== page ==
Debby Ellis Writing Center

Planning Writing In Your Course

Exploratory Sequencing

What is exploratory sequencing?

Exploratory sequencing asks students to write in a number of different genres, or types of writing.

What do students take away?

Students learn the common genres of writing in your discipline and the conventions of those genres.  Frequently, exploratory sequencing also introduces students to common types of research in your discipline.

What types of courses does this work best for?

  • Exploratory sequencing works particularly well in social science and humanities courses that require an understanding of, and proficiency in, several different types of writing.
  • It is well-suited to courses designed to introduce students to a field, or to upper-level courses that aim to allow students practice writing in several common genres.

What are some common major assignments?

  • Microthemes
  • Short, focused research papers
  • Compare/Contrast papers
  • Applications of Theory
  • Lesson Plans
  • Response Papers
  • Analyses
  • Lab Reports
  • Grant Proposals

How do assignments increase in difficulty?

There are a few ways exploratory assignments can become more complex:

  • The genres, or types of writing assignments, can become increasingly difficult.
  • Students may be asked to explore more complex topics or ideas in their writing.
  • The audience may move from more private writing (which allows for less adherence to disciplinary conventions) to more public writing.

How do I scaffold around it?

  • Exploratory sequencing naturally invites conversations about the relationships among, and the purposes of, different types of writing in your field.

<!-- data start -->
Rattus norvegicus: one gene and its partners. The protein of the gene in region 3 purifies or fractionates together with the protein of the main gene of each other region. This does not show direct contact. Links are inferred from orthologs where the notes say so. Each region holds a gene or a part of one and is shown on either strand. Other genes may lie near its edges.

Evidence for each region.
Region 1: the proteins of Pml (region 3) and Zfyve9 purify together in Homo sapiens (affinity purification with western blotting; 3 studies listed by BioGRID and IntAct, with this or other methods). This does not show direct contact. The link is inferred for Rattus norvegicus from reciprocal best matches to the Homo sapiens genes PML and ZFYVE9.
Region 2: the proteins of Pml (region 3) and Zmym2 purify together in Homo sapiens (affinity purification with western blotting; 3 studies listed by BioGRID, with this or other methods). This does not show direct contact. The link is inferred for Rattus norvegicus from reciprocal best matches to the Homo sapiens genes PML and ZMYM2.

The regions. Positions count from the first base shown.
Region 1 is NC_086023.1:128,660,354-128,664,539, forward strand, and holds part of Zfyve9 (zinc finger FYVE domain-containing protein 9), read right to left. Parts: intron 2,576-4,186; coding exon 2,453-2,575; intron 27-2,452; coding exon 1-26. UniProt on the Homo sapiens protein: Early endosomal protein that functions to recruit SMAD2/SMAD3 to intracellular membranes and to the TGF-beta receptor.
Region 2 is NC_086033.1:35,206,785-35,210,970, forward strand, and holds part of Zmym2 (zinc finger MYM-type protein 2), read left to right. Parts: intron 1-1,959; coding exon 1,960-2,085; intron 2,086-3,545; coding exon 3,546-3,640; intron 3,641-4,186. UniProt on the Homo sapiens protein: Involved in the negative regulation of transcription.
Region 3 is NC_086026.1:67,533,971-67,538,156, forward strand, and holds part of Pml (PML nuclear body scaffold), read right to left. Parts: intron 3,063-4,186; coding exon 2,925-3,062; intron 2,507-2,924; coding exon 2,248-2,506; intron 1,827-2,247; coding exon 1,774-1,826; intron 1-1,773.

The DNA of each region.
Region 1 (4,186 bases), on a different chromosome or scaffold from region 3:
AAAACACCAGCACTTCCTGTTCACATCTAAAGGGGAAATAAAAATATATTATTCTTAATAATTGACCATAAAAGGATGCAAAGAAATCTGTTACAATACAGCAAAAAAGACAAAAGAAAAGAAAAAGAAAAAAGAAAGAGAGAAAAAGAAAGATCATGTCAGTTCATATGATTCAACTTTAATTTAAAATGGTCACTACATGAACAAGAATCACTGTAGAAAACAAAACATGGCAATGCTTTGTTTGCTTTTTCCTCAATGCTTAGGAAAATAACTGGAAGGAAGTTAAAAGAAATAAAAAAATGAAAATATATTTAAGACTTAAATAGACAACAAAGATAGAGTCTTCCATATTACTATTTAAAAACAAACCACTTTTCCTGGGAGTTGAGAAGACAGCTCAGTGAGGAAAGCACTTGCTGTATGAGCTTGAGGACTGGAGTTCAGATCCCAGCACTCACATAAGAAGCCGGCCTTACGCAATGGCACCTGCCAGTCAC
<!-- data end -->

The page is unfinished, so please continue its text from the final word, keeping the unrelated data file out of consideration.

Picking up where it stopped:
• It allows opportunities for students to do low-stakes “meta-writing” in which they consider the purpose of their writing and how it connects to larger discussions in your field.
  • The focus on genre means that modeling different types of writing can be particularly helpful.
  • Exploratory sequencing also allows a semester-long engagement of research, allowing you to model and discuss the different types of research each assignment demands.

For ideas on low-stakes writing activities you can use to scaffold around your major writing assignments, please see our page Teaching Writing in Your Classroom.

What are the benefits?

  • Exploratory sequencing allows students a chance to practice a number of different types of writing that they’ll encounter in your field. 
  • It serves as a helpful introduction to, or (in higher-level courses) further exploration of, your discipline.   
  • It can allow students to conduct research of several different types, on different topics.

What are the drawbacks?

  • Since this sequencing moves students from one assignment to the next, the purpose and significance of revision may be less immediately apparent to them than it is in some other sequences. 
  • Because practice of each genre is limited, students may not progress as far on any one assignment as they might in a different sequence.

Where can I find examples of exploratory sequencing?

Here are two examples of exploratory sequencing, drawn from one of Dr. Prater’s Education syllabi and one of Dr. Byron’s Sociology syllabi. Please note that these examples contain only the description of the major writing assignments that appear on the syllabi, and are not a full account of the writing instruction that takes place in these classes.

 

Next: Accumulative Sequencing